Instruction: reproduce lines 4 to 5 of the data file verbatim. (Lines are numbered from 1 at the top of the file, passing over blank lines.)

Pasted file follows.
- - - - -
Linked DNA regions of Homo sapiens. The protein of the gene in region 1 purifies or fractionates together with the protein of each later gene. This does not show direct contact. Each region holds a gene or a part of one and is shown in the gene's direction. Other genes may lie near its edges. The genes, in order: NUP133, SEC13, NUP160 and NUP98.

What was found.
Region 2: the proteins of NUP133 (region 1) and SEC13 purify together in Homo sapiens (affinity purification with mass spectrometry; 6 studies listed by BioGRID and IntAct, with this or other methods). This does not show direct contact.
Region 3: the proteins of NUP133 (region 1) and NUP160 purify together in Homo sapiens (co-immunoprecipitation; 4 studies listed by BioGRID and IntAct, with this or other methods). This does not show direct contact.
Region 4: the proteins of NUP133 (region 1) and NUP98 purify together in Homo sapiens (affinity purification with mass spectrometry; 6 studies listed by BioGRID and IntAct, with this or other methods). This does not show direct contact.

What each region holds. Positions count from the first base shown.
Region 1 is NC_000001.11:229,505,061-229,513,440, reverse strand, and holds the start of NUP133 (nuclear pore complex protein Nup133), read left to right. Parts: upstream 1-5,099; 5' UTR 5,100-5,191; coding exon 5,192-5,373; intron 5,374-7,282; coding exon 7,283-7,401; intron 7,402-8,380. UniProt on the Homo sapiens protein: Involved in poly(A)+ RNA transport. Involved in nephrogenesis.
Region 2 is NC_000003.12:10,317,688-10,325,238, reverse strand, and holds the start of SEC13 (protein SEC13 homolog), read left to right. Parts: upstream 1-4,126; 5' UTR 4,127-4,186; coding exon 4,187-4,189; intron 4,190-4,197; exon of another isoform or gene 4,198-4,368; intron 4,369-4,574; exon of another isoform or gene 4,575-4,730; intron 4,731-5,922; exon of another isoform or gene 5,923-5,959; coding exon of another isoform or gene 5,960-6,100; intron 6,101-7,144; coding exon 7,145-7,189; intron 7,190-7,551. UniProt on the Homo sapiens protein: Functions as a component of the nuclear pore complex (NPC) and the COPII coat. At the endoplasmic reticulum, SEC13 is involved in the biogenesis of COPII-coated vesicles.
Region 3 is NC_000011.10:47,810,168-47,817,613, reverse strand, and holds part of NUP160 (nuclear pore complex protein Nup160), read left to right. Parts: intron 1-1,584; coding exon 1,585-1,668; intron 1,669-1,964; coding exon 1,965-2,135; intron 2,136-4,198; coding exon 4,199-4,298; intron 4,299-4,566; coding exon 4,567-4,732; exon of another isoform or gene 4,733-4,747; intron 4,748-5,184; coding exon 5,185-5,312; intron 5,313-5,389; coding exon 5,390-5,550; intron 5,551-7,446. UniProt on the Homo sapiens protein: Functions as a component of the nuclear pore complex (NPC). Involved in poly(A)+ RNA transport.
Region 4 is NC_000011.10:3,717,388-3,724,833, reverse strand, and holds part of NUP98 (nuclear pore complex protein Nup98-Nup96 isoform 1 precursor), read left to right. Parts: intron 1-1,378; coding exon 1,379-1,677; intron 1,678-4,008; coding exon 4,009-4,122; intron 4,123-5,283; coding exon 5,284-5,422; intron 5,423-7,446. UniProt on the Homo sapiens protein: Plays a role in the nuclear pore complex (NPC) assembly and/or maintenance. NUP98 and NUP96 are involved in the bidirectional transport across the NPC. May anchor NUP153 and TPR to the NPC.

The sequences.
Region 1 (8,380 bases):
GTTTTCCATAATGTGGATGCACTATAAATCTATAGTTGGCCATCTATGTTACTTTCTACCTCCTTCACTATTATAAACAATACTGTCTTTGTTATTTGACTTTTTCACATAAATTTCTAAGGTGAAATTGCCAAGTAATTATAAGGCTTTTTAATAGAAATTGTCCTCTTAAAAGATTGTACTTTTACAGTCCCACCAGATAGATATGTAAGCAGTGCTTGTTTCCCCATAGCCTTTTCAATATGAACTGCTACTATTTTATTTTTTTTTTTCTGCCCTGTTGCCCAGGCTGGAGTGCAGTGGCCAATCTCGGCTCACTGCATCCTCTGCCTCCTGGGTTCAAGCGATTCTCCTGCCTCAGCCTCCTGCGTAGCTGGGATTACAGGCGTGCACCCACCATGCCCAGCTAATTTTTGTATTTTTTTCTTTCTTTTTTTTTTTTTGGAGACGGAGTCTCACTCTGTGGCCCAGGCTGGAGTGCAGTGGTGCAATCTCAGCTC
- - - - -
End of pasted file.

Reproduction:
Region 3: the proteins of NUP133 (region 1) and NUP160 purify together in Homo sapiens (co-immunoprecipitation; 4 studies listed by BioGRID and IntAct, with this or other methods). This does not show direct contact.
Region 4: the proteins of NUP133 (region 1) and NUP98 purify together in Homo sapiens (affinity purification with mass spectrometry; 6 studies listed by BioGRID and IntAct, with this or other methods). This does not show direct contact.